1. awaldstein

        Nicely said!And a perfect lead in to my favorite topic around how actionable intent nudges luck in the right direction and makes you more open to catching the wave of happenstance and serendipity.Zen and the art of marketing sounds like the book that we all live, day in and day out!

        1. Robert Holtz

          +1 again. πŸ™‚ I wish I could up-vote that more than once. “Actionable intent nudges luck in the right direction.” YES!! “Happenstance” <– Great word. +5! Have a beautiful day.

          1. karen_e

            You and Arnold might both enjoy exploring “the adjacent possible.” Post from kottke.org yesterday: “how-to-invent-things-edit-your-mess”

          2. awaldstein

            Thanks Karen…

          3. Robert Holtz

            Ooh.. “the adjacent possible.” I must confess I’ve never heard the term before but I LOVE the sound of it. I love that as much as “the elusive obvious.” I would guess that sometimes the elusive obvious can be arrived to by means of acting on the adjacent possible. Or am I misunderstanding?Where can I learn more about “the adjacent possible.” You are right… i am very intrigued. πŸ™‚ If you wouldn’t mind expanding on that, I would very much like to learn more.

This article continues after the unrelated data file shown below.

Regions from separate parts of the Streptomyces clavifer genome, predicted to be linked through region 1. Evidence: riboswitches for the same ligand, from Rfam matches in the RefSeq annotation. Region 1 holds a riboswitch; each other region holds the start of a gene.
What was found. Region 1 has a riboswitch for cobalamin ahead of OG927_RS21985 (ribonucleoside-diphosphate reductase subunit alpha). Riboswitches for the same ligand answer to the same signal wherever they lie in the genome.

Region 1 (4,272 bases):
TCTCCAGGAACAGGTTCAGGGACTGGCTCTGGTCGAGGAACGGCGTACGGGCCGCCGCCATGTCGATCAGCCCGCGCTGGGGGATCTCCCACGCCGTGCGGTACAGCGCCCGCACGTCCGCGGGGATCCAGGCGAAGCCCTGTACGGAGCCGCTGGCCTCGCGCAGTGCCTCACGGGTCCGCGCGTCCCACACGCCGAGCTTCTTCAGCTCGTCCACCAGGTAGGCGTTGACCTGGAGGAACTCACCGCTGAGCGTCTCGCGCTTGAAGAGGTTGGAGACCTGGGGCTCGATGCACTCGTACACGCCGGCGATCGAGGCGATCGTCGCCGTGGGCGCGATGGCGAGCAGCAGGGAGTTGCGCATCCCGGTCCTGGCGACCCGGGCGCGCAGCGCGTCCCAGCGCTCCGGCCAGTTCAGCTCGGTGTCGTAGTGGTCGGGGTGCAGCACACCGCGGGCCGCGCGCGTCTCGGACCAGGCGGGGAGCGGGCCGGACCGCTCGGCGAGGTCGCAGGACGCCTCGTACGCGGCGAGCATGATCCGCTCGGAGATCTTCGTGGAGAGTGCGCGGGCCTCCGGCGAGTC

2. ShanaC

        the idea that my life is raw probabilities in chaos bothers me – does it mean I have no free will?

        1. Robert Holtz

          Quite the contrary. Free will is one of the universe’s greatest sources of uncertainty.There are pathways but at all times you and everyone else have total free will. We can jump tracks, stop, let go, to a complete 180, or stay along a path.Next time you’re driving down a two-way road, ask yourself what stops someone from just driving right over the divider line into oncoming traffic. They have the free will to do so.Our reality is the amalgam of consensus. Both of nature’s predisposition caused by its interconnection, and by free will, which ultimately makes each of us a very active participant in our life experience.